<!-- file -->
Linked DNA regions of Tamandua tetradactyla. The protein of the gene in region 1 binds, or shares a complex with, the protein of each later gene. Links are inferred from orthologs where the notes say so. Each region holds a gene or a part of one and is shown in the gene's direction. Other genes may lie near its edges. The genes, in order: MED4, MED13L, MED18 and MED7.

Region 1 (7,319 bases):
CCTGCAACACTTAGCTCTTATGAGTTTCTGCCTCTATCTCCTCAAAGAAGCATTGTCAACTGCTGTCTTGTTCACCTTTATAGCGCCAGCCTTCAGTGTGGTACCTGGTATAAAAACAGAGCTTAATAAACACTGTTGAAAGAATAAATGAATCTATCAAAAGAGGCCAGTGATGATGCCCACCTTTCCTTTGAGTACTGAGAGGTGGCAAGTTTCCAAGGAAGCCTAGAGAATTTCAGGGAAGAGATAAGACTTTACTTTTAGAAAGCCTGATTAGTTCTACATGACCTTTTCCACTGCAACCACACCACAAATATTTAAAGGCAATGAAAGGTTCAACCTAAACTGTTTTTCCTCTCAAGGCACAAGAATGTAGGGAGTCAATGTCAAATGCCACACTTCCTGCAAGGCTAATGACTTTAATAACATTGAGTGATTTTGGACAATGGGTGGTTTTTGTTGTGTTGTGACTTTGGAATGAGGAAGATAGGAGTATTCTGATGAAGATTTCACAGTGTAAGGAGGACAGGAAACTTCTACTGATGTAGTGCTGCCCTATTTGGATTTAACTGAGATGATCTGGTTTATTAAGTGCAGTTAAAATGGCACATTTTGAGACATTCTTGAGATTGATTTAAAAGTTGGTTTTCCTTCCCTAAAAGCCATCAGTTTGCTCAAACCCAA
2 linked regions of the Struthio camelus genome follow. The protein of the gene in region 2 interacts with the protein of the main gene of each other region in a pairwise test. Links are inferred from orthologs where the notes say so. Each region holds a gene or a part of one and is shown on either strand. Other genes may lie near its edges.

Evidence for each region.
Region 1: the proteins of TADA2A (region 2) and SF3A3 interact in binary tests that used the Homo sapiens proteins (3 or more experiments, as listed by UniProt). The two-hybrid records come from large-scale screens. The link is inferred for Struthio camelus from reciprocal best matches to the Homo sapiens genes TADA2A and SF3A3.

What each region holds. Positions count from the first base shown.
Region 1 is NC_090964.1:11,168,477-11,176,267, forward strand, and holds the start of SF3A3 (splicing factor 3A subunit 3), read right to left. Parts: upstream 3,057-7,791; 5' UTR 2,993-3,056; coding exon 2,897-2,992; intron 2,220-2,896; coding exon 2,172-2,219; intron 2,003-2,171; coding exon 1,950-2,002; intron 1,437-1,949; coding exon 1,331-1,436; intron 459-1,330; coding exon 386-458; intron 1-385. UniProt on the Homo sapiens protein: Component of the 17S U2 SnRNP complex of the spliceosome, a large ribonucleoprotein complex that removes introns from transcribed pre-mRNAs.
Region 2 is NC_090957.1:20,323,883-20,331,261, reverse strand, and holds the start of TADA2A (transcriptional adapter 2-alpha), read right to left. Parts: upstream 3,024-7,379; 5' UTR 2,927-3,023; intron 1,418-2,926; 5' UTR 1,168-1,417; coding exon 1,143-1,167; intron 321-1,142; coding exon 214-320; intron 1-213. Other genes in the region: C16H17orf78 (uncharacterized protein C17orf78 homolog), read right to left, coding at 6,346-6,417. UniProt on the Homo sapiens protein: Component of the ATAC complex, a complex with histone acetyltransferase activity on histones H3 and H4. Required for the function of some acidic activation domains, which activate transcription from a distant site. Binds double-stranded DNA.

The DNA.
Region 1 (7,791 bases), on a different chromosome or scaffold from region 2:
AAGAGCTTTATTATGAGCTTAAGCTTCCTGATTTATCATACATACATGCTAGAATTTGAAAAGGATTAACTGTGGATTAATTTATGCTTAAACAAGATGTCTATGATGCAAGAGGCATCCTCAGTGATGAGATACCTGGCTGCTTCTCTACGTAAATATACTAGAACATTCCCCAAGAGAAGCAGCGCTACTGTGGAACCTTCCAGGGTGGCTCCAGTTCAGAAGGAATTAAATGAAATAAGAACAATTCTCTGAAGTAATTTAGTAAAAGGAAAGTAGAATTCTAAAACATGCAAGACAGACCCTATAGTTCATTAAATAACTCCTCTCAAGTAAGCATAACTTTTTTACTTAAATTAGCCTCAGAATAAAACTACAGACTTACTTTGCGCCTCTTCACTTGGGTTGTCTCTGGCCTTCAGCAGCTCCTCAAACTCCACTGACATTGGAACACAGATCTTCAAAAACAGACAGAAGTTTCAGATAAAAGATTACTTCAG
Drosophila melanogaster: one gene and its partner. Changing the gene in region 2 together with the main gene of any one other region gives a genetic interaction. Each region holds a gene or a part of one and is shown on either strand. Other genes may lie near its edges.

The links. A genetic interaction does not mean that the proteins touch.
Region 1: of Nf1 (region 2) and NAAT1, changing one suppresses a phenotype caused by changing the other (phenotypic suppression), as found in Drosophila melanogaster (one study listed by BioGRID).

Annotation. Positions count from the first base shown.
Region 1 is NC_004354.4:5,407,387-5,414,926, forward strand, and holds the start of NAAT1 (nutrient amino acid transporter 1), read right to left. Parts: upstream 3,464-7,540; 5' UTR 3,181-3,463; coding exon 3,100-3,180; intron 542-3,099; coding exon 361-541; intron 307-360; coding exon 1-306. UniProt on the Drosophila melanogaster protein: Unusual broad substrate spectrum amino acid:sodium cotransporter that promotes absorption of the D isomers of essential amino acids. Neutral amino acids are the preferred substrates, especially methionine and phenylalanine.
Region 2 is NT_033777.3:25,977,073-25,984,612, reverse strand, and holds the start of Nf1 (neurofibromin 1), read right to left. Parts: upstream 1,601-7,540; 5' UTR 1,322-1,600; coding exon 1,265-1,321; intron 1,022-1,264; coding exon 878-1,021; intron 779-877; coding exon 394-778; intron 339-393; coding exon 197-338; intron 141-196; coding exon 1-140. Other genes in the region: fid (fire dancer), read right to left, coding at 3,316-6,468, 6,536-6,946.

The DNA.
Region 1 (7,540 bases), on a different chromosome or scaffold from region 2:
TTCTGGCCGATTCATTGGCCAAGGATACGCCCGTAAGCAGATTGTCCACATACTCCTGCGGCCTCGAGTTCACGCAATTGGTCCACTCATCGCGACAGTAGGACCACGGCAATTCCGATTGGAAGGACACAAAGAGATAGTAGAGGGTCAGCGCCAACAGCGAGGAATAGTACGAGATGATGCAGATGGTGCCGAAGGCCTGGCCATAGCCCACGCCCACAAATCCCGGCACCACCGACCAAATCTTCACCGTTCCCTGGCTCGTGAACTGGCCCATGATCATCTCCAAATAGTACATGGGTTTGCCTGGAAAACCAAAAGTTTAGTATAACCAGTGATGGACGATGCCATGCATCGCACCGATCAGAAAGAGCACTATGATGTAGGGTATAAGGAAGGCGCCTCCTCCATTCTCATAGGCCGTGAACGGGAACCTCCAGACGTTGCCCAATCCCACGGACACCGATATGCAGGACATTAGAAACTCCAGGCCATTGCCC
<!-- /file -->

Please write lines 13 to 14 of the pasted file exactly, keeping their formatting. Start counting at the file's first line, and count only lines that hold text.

Drosophila melanogaster: one gene and its partner. Changing the gene in region 2 together with the main gene of any one other region gives a genetic interaction. Each region holds a gene or a part of one and is shown on either strand. Other genes may lie near its edges.

The links. A genetic interaction does not mean that the proteins touch.